Knowing something of the impact of unbelief on Christian doctrine, especially as it has occurred over the last two hundred years, is far from being an academic exercise. The nature of the unbelief causing pressure changes (modernism and postmodernism), but the process of unbelief realigning doctrines around a different epistemology and locus of authority remains.
"Rationalism" never is the direct product of unbelief. It is the indirect product of unbelief, among men who would fain hold their Christian profession in the face of an onset of unbelief, which they feel too weak to withstand.B. B. Warfield, "The Latest Phase of Historical Rationalism," in The Works of Benjamin B. Warfield vol. IX Studies in Theology, p. 591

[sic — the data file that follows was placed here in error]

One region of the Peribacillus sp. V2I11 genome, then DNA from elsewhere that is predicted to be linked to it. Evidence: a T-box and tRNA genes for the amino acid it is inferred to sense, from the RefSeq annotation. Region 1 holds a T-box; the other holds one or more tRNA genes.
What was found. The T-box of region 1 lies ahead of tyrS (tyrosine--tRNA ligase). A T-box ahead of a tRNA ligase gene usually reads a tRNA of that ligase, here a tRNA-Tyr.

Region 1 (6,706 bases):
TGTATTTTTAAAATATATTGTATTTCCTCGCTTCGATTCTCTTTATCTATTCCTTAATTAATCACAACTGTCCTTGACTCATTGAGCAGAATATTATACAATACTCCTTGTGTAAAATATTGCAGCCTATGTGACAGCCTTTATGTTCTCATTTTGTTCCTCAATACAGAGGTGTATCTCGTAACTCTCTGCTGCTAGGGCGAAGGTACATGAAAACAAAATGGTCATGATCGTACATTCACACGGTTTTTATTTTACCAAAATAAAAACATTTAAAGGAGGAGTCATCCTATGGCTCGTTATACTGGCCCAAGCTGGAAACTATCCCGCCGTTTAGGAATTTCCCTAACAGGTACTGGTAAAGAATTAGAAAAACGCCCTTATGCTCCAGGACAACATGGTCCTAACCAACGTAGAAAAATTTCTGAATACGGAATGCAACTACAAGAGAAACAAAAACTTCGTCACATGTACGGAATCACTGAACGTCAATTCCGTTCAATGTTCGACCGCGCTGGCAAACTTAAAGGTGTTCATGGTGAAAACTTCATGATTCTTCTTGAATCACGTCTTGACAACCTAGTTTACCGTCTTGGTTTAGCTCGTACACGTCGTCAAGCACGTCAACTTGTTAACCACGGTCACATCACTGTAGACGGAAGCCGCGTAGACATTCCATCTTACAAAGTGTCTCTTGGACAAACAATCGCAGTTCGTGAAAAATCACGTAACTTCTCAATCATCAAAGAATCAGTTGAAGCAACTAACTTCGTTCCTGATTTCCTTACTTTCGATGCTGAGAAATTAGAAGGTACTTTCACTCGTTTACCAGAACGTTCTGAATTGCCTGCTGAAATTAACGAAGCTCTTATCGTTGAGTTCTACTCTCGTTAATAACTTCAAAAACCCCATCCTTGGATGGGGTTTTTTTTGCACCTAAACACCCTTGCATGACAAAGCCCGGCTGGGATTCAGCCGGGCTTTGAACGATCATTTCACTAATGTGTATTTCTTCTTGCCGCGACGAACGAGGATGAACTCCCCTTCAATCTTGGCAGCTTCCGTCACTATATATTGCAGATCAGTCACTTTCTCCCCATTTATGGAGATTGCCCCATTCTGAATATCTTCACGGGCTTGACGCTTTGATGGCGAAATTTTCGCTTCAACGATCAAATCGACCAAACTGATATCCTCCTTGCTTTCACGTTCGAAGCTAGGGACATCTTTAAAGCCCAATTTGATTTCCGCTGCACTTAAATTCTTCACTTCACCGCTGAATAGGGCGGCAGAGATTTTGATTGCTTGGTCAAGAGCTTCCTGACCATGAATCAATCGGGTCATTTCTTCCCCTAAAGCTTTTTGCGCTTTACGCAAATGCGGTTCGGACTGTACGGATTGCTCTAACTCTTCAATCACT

Rationalism is, therefore, always a movement within the Christian Church: and its adherents are characterized by an attempt to save what they hold to be the essence of Christianity, by clearing it from what they deem to be accretions, or by surrendering what they feel to be no longer defensible features of its current representations.
The name historically represents specifically that form of Christian thought which, under the pressure of eighteenth century deism, felt no longer able to maintain a Christianity that needed to appeal to other evidences of its truth than the human reason; and which, therefore, yielded to the enemy every element of Christian teaching which could not validate itself to the logical understanding on axiomatic grounds. The effect was to reduce Christianity to a "natural religion."